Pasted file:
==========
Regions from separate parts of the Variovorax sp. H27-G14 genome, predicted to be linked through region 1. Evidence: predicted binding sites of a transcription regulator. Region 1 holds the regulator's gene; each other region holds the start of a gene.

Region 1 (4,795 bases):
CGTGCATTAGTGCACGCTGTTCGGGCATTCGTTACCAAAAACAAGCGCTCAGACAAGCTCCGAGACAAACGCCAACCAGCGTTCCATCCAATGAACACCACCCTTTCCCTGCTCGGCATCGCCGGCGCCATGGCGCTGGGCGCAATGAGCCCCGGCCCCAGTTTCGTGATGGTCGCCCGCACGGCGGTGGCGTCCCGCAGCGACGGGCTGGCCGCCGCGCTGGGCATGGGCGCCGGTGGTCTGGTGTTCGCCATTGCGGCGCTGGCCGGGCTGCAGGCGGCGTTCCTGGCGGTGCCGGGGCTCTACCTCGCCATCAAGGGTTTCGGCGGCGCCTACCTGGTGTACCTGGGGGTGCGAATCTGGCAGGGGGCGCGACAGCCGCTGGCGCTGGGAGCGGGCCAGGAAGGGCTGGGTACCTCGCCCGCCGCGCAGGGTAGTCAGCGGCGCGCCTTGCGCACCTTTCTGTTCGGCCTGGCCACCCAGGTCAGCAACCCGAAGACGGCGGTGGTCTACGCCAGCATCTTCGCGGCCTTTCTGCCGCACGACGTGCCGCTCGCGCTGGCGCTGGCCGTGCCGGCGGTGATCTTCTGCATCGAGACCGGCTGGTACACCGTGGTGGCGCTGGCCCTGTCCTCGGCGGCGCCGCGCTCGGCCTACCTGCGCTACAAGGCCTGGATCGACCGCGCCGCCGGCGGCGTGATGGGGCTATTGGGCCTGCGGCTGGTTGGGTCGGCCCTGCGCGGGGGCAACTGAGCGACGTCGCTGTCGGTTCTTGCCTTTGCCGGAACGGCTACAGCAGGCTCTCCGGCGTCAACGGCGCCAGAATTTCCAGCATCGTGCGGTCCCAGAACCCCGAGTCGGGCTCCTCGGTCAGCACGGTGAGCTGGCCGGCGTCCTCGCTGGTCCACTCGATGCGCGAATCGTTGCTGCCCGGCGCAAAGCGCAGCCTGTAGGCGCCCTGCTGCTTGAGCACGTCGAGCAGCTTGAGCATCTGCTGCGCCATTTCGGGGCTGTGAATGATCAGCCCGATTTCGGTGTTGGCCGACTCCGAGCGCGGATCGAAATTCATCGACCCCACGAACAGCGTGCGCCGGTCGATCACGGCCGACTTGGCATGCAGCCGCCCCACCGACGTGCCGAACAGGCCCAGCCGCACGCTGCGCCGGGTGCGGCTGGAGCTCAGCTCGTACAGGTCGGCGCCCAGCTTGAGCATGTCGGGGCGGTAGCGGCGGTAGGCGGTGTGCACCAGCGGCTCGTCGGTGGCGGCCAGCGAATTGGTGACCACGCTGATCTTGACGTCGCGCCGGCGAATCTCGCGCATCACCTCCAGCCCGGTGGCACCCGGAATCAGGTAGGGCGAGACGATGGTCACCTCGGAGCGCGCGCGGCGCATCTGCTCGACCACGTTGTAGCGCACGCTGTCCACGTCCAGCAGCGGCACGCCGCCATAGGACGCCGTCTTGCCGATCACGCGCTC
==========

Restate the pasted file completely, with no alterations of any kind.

Regions from separate parts of the Variovorax sp. H27-G14 genome, predicted to be linked through region 1. Evidence: predicted binding sites of a transcription regulator. Region 1 holds the regulator's gene; each other region holds the start of a gene.

Region 1 (4,795 bases):
CGTGCATTAGTGCACGCTGTTCGGGCATTCGTTACCAAAAACAAGCGCTCAGACAAGCTCCGAGACAAACGCCAACCAGCGTTCCATCCAATGAACACCACCCTTTCCCTGCTCGGCATCGCCGGCGCCATGGCGCTGGGCGCAATGAGCCCCGGCCCCAGTTTCGTGATGGTCGCCCGCACGGCGGTGGCGTCCCGCAGCGACGGGCTGGCCGCCGCGCTGGGCATGGGCGCCGGTGGTCTGGTGTTCGCCATTGCGGCGCTGGCCGGGCTGCAGGCGGCGTTCCTGGCGGTGCCGGGGCTCTACCTCGCCATCAAGGGTTTCGGCGGCGCCTACCTGGTGTACCTGGGGGTGCGAATCTGGCAGGGGGCGCGACAGCCGCTGGCGCTGGGAGCGGGCCAGGAAGGGCTGGGTACCTCGCCCGCCGCGCAGGGTAGTCAGCGGCGCGCCTTGCGCACCTTTCTGTTCGGCCTGGCCACCCAGGTCAGCAACCCGAAGACGGCGGTGGTCTACGCCAGCATCTTCGCGGCCTTTCTGCCGCACGACGTGCCGCTCGCGCTGGCGCTGGCCGTGCCGGCGGTGATCTTCTGCATCGAGACCGGCTGGTACACCGTGGTGGCGCTGGCCCTGTCCTCGGCGGCGCCGCGCTCGGCCTACCTGCGCTACAAGGCCTGGATCGACCGCGCCGCCGGCGGCGTGATGGGGCTATTGGGCCTGCGGCTGGTTGGGTCGGCCCTGCGCGGGGGCAACTGAGCGACGTCGCTGTCGGTTCTTGCCTTTGCCGGAACGGCTACAGCAGGCTCTCCGGCGTCAACGGCGCCAGAATTTCCAGCATCGTGCGGTCCCAGAACCCCGAGTCGGGCTCCTCGGTCAGCACGGTGAGCTGGCCGGCGTCCTCGCTGGTCCACTCGATGCGCGAATCGTTGCTGCCCGGCGCAAAGCGCAGCCTGTAGGCGCCCTGCTGCTTGAGCACGTCGAGCAGCTTGAGCATCTGCTGCGCCATTTCGGGGCTGTGAATGATCAGCCCGATTTCGGTGTTGGCCGACTCCGAGCGCGGATCGAAATTCATCGACCCCACGAACAGCGTGCGCCGGTCGATCACGGCCGACTTGGCATGCAGCCGCCCCACCGACGTGCCGAACAGGCCCAGCCGCACGCTGCGCCGGGTGCGGCTGGAGCTCAGCTCGTACAGGTCGGCGCCCAGCTTGAGCATGTCGGGGCGGTAGCGGCGGTAGGCGGTGTGCACCAGCGGCTCGTCGGTGGCGGCCAGCGAATTGGTGACCACGCTGATCTTGACGTCGCGCCGGCGAATCTCGCGCATCACCTCCAGCCCGGTGGCACCCGGAATCAGGTAGGGCGAGACGATGGTCACCTCGGAGCGCGCGCGGCGCATCTGCTCGACCACGTTGTAGCGCACGCTGTCCACGTCCAGCAGCGGCACGCCGCCATAGGACGCCGTCTTGCCGATCACGCGCTC